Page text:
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A missense mutation in the conserved C2B domain of otoferlin causes deafness in a new mouse model of DFNB9.
Hear Res 2007; 234(1-2):21-8HR

Abstract

Mutations of the otoferlin gene have been shown to underlie deafness disorders in humans and mice. Analyses of genetically engineered mice lacking otoferlin have demonstrated an essential role for this protein in vesicle exocytosis at the inner hair cell afferent synapse. Here, we report on the molecular and phenotypic characterization of a new ENU-induced missense mutation of the mouse otoferlin gene designated Otof(deaf5Jcs). The mutation is a single T to A base substitution in exon 10 of Otof that causes a non-conservative amino acid change of isoleucine to asparagine in the C2B domain of the protein. Although strong immunoreactivity with an otoferlin-specific antibody was detected in cochlear hair cells of wildtype mice, no expression was detected in mutant mice, indicating that the missense mutation has a severe effect on the stability of the protein and potentially its localization. Auditory brainstem response (ABR) analysis demonstrated that mice homozygous for the missense mutation are profoundly deaf, consistent with an essential role for otoferlin in inner hair cell neurotransmission. Vestibular-evoked potentials (VsEPs) of mutant mice, however, were equivalent to those of wildtype mice, indicating that otoferlin is unnecessary for vestibular function even though it is highly expressed in both vestibular and cochlear hair cells.

Authors+Show Affiliations

The Jackson Laboratory, Bar Harbor, ME 04609, USA.No affiliation info availableNo affiliation info availableNo affiliation info available

Pub Type(s)

Journal Article
Research Support, N.I.H., Extramural

Language

eng

PubMed ID

17967520

Citation

Longo-Guess, Chantal, et al. "A Missense Mutation in the Conserved C2B Domain of Otoferlin Causes Deafness in a New Mouse Model of DFNB9." Hearing Research, vol. 234, no. 1-2, 2007, pp. 21-8.
Longo-Guess C, Gagnon LH, Bergstrom DE, et al. A missense mutation in the conserved C2B domain of otoferlin causes deafness in a new mouse model of DFNB9. Hear Res. 2007;234(1-2):21-8.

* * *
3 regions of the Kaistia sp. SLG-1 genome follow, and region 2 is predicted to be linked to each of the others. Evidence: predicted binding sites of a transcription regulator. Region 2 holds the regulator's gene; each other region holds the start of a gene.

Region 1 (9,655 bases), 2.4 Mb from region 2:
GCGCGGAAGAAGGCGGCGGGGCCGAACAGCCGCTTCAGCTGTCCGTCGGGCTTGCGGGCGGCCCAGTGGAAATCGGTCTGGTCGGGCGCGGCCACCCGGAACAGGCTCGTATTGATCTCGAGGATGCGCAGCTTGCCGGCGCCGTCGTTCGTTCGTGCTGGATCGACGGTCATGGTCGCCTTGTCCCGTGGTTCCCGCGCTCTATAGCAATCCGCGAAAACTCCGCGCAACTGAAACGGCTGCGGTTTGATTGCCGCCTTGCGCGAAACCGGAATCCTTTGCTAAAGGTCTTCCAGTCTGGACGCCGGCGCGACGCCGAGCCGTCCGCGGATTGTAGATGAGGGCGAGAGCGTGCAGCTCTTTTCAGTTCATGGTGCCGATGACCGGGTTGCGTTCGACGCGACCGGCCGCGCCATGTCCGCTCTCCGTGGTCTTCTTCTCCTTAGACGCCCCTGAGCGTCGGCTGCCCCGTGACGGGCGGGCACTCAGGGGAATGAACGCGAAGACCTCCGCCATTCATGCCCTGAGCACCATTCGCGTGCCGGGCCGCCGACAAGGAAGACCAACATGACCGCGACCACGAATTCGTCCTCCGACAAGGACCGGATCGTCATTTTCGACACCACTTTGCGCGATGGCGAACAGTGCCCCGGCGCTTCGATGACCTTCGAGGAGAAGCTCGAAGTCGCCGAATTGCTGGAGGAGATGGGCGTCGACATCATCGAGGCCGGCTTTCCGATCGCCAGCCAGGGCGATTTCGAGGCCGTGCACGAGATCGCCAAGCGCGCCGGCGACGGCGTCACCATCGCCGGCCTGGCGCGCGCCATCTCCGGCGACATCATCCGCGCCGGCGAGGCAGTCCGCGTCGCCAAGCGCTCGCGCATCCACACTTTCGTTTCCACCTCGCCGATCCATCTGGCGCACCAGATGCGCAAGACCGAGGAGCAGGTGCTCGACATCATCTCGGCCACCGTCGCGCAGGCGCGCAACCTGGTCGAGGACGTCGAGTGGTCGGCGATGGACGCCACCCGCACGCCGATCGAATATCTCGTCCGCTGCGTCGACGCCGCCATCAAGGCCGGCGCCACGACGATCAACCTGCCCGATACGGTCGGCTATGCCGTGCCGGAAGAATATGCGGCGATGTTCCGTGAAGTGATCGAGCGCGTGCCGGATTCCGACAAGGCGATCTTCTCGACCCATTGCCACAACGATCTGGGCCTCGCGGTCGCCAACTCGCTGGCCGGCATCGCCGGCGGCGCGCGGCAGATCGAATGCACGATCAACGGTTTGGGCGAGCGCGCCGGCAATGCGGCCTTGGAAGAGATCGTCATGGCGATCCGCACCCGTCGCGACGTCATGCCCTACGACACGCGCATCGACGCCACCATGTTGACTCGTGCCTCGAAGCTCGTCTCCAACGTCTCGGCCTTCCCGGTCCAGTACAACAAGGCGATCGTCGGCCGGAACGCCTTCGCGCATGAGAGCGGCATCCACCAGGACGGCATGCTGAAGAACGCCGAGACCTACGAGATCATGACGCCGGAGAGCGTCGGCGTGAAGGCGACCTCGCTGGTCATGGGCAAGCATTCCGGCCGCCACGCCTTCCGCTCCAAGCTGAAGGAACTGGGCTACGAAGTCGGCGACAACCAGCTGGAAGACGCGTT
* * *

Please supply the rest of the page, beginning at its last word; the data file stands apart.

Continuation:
Longo-Guess, C., Gagnon, L. H., Bergstrom, D. E., & Johnson, K. R. (2007). A missense mutation in the conserved C2B domain of otoferlin causes deafness in a new mouse model of DFNB9. Hearing Research, 234(1-2), pp. 21-8.
Longo-Guess C, et al. A Missense Mutation in the Conserved C2B Domain of Otoferlin Causes Deafness in a New Mouse Model of DFNB9. Hear Res. 2007;234(1-2):21-8. PubMed PMID: 17967520.
* Article titles in AMA citation format should be in sentence-case
TY - JOUR T1 - A missense mutation in the conserved C2B domain of otoferlin causes deafness in a new mouse model of DFNB9. AU - Longo-Guess,Chantal, AU - Gagnon,Leona H, AU - Bergstrom,David E, AU - Johnson,Kenneth R, Y1 - 2007/09/29/ PY - 2007/07/25/received PY - 2007/09/04/revised PY - 2007/09/07/accepted PY - 2007/10/31/pubmed PY - 2008/2/1/medline PY - 2007/10/31/entrez SP - 21 EP - 8 JF - Hearing research JO - Hear. Res. VL - 234 IS - 1-2 N2 - Mutations of the otoferlin gene have been shown to underlie deafness disorders in humans and mice. Analyses of genetically engineered mice lacking otoferlin have demonstrated an essential role for this protein in vesicle exocytosis at the inner hair cell afferent synapse. Here, we report on the molecular and phenotypic characterization of a new ENU-induced missense mutation of the mouse otoferlin gene designated Otof(deaf5Jcs). The mutation is a single T to A base substitution in exon 10 of Otof that causes a non-conservative amino acid change of isoleucine to asparagine in the C2B domain of the protein. Although strong immunoreactivity with an otoferlin-specific antibody was detected in cochlear hair cells of wildtype mice, no expression was detected in mutant mice, indicating that the missense mutation has a severe effect on the stability of the protein and potentially its localization. Auditory brainstem response (ABR) analysis demonstrated that mice homozygous for the missense mutation are profoundly deaf, consistent with an essential role for otoferlin in inner hair cell neurotransmission. Vestibular-evoked potentials (VsEPs) of mutant mice, however, were equivalent to those of wildtype mice, indicating that otoferlin is unnecessary for vestibular function even though it is highly expressed in both vestibular and cochlear hair cells. SN - 0378-5955 UR - https://www.unboundmedicine.com/medline/citation/17967520/A_missense_mutation_in_the_conserved_C2B_domain_of_otoferlin_causes_deafness_in_a_new_mouse_model_of_DFNB9_ L2 - https://linkinghub.elsevier.com/retrieve/pii/S0378-5955(07)00214-6 DB - PRIME DP - Unbound Medicine ER -